In June 2015, the railway checkpoint ‘Brest’ recorded around 1700 attempts of getting to Poland by the citizens of the Caucasus and the countries of Central Asia. In July, there were more than 2000 attempts, in August it reached its highest peak of 8300 and in the first ten days of September the number stood at over 4000. In comparison, there were slightly over 700 attempts of crossing the Belarusian-Polish border by train in January 2015. More than 75% of such attempts resulted in people being sent back to Brest.
The numbers mentioned above reflect not the quantity of the foreigners going to Poland, but the quantity of attempts to cross the border. It has been noted that there are individuals who would attempt to cross the border by train at least three times a day.
About the half of the ‘refugees’ are made up of Chechen citizens of Russia, followed by the Georgians, the Azerbaijanis, the Tajiks, the Kyrgyz and the Kazakhs.
More People have tried to Cross the Border in 4 Months than in a Space of a Year
The data of Nadbuzanski department of the Polish Border Service also attests to the increase of the migrant flow in this direction. As the Press Secretary Dariusz Sienicki told TUT.BY that there were 429 people who applied for refugee status in May 2015, in June the number stood at 532, in July there were 724 people and in August a staggering 1153 applicants. In the first two weeks of September, the frontier guards of Nadbuzanski department received 672 applications. In the whole of last year the frontier guards received a total of 2945 applications from people applying for refugee status. Most of the applications were from the citizens of Russia, Georgia, Kyrgyzstan and Tajikistan.
After the applications for refugee status are received, the migrants are directed to the centers for foreigners, says the Nadbuzanski department.
The Railway Men are in the Black
The Brest railway men are still able to manage the flow. The Head of Brest-Central Railway Station Viktor Kulai informed that there were no problems with the tickets issued for the Brest to Terespol train. Members of staff are tracking the demand and add more carriages if needed.
The most popular train amongst the potential refugees is the morning train going from Brest to Terespol, which leaves at 8:01am. 6500 tickets for this train have been sold in April of this year with 7200 sold in May, 8013 in June, 8652 in July and 9824 in August.
“It’s Already the Second or Third Generation of Migrants”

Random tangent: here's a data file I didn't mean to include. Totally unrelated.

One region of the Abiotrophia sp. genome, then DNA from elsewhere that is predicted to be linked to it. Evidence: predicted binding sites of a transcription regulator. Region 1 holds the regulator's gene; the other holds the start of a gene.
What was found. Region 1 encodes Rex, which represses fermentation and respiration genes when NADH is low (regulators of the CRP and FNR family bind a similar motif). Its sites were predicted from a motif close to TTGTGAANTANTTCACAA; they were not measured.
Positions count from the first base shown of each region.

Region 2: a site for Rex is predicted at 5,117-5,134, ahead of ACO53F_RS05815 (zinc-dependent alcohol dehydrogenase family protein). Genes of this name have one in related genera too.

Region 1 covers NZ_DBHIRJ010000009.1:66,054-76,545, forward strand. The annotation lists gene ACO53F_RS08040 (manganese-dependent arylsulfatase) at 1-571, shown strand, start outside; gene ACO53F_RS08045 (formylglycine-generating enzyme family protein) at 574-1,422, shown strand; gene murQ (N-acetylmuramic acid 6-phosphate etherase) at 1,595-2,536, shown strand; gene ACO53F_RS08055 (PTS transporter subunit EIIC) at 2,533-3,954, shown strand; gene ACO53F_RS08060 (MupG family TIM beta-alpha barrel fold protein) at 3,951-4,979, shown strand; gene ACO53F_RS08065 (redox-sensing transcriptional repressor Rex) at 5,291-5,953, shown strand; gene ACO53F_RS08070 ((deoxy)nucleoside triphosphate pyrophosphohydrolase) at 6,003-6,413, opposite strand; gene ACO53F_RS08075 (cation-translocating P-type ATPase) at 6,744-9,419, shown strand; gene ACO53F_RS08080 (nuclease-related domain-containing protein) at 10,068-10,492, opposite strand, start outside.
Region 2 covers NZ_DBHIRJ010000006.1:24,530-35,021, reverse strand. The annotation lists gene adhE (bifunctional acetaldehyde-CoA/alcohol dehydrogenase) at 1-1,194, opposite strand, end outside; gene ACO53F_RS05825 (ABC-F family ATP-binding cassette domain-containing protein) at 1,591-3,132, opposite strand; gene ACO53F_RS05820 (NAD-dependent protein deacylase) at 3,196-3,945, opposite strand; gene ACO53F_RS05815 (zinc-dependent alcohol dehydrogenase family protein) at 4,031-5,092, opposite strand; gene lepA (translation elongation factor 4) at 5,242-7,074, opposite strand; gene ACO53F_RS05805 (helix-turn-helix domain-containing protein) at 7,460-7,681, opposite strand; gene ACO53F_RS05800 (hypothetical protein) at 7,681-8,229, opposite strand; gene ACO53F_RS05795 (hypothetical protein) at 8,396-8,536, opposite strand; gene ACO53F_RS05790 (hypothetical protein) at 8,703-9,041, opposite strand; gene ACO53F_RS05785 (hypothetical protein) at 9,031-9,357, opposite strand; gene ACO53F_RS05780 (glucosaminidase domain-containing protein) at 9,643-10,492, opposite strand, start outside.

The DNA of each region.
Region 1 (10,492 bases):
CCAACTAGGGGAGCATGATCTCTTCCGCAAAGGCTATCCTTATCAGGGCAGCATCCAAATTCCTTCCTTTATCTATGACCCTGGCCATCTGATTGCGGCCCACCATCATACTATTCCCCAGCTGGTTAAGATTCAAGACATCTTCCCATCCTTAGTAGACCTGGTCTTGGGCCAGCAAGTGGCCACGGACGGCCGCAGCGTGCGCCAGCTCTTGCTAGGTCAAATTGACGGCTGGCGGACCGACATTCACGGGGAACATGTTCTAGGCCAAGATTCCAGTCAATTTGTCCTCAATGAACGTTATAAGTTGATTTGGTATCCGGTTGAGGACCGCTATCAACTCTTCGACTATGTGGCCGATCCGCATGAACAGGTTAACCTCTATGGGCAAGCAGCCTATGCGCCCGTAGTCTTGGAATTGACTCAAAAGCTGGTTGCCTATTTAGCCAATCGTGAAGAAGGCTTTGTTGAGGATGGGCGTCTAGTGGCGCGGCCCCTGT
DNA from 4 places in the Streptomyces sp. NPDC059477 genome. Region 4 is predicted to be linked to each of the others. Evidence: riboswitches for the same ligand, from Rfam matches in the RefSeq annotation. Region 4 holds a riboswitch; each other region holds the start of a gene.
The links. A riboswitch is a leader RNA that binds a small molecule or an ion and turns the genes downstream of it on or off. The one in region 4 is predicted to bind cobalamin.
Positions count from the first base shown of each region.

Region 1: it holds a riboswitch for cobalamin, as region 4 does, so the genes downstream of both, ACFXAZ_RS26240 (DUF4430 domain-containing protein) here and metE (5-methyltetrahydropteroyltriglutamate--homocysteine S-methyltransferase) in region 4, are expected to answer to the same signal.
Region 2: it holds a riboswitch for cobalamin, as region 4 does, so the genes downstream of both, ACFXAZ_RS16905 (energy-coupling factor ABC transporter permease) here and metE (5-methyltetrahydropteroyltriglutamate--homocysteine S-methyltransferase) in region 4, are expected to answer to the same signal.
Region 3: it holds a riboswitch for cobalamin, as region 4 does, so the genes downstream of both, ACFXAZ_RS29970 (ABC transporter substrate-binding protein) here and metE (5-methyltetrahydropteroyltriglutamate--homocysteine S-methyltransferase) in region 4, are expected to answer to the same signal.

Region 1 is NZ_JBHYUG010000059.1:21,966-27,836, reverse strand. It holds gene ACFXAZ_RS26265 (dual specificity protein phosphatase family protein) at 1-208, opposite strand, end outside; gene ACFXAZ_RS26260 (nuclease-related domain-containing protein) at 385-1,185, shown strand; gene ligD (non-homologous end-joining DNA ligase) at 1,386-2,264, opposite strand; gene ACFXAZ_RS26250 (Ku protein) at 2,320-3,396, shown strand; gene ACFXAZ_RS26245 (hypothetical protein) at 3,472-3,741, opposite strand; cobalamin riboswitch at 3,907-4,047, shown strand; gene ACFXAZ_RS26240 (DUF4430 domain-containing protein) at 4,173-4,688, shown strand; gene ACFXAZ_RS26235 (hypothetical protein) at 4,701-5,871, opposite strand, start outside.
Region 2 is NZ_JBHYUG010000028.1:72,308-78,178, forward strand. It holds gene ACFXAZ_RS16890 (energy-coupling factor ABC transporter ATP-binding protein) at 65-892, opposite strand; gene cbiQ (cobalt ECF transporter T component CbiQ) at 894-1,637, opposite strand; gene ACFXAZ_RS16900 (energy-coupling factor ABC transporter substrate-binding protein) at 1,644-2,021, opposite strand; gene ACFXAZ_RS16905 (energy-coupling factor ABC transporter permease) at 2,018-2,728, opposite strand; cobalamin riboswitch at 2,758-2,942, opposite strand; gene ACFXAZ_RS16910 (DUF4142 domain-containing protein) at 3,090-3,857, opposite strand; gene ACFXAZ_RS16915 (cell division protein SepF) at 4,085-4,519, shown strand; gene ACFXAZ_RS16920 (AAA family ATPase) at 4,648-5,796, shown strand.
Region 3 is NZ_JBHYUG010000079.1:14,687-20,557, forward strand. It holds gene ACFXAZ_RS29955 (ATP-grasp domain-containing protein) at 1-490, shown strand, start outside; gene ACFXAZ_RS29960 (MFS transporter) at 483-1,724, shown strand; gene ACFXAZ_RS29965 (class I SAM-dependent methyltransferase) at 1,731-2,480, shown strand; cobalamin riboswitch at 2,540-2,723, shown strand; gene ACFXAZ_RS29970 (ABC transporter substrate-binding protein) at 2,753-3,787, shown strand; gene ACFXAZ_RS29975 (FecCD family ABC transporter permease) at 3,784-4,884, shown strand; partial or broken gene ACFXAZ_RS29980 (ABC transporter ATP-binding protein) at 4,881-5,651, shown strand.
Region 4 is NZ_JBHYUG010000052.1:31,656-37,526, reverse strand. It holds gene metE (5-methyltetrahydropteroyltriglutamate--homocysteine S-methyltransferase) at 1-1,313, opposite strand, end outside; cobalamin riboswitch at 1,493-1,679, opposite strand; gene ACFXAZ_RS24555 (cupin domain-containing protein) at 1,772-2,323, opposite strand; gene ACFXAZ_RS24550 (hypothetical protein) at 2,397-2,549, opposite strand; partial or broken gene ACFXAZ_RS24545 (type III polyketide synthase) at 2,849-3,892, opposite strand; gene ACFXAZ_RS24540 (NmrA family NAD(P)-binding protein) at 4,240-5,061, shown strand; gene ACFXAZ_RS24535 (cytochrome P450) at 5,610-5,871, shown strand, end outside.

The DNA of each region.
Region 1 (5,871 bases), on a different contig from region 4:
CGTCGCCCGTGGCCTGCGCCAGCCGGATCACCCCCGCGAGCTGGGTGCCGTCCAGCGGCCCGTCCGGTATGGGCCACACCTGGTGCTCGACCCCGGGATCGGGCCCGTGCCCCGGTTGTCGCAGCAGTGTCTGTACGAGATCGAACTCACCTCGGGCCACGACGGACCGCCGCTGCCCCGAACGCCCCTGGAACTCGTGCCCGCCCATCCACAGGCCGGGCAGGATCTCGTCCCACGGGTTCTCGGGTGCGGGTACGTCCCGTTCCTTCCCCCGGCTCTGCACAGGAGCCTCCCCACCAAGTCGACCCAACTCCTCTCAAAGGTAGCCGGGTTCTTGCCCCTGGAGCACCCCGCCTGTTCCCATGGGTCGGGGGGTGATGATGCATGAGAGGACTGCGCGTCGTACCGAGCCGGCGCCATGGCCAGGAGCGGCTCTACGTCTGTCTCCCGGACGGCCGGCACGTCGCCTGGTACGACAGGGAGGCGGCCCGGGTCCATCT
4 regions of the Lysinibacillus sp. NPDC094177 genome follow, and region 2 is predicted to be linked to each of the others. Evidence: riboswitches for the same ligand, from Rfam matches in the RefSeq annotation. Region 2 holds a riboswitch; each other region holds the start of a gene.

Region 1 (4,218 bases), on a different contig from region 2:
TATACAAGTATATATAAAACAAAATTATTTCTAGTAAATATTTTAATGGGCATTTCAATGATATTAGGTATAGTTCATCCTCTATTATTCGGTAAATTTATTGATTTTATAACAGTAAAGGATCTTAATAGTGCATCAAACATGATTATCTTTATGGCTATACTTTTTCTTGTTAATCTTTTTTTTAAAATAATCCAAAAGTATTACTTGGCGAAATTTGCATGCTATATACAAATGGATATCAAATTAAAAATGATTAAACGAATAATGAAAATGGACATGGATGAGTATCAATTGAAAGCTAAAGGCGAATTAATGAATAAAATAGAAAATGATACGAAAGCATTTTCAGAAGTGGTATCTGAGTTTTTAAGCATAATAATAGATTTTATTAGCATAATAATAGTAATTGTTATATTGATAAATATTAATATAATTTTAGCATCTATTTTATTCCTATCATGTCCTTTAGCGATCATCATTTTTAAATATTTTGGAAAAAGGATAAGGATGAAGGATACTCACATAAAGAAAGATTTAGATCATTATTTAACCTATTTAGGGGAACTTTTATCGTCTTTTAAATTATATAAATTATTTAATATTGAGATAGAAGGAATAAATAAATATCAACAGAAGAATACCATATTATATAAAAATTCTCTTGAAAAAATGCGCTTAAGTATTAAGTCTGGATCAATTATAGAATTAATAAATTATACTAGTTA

The Head of Regional Department of Citizenship and Migration Alexander Tomashev is convinced that for now the situation with the influx of guests from the Caucasus is under control.
“The flow of the refugees from Chechnya and Georgia through Brest is constant. Sometimes there is an increase in the numbers of arriving citizens, for example, traditionally there are more of them in the summer than during the winter months. Also the change in the numbers can be caused by the situation in the European countries, although usually they are going to Europe to their relatives who have already been living there for a while. It’s already the second or third generation of migrants”.
According to Alexander Tomashev, the ‘refugees’ in Brest act peacefully and do not cause any trouble neither for the police nor for the locals.
“We Work with them and Explain the Rules of Staying in Belarus”
According to the Brest Police office data, 22 foreigners were deported from Belarus for violating the rules of temporary stay in the border zone.
Apartments for Rent
The staff at the ‘Bug’ hotel, which is situated near the railway station, told TUT.BY they have not noticed the influx of migrants. They explained that the ‘refugees’ prefer to rent apartments as opposed to staying in a hotel. There were even cases when the owners of said apartments contacted the administration of the hotel and asked them to direct the people of Caucasian nationality to them, offering 20% from the deal in return.
The doors of the waiting hall at Terespol railway station are locked. Outside, they are guarded by the people in military uniforms and black balaclavas. Inside, there are about a hundred of Caucasians waiting to be led to the train back to Brest. Through the window, I notice a man in white leather shoes, beige pants and a jacket. It’s Ishaq. This means that the third attempt to storm the border did not end well. Wandering not far from him is Lecha; it appears that today was not his lucky day either. The Belarusians and the foreigners form two separate lines to get on the train. I only meet Ishaq again before the passport control at Brest railway station. When I ask him for how long he is going to continue to walk in circles, the man answers honestly:
“As long as there’s money”
“And when there’s none left?”
“Then I will go back to Grozny”
by Stanislav Korshunov / TUT.BY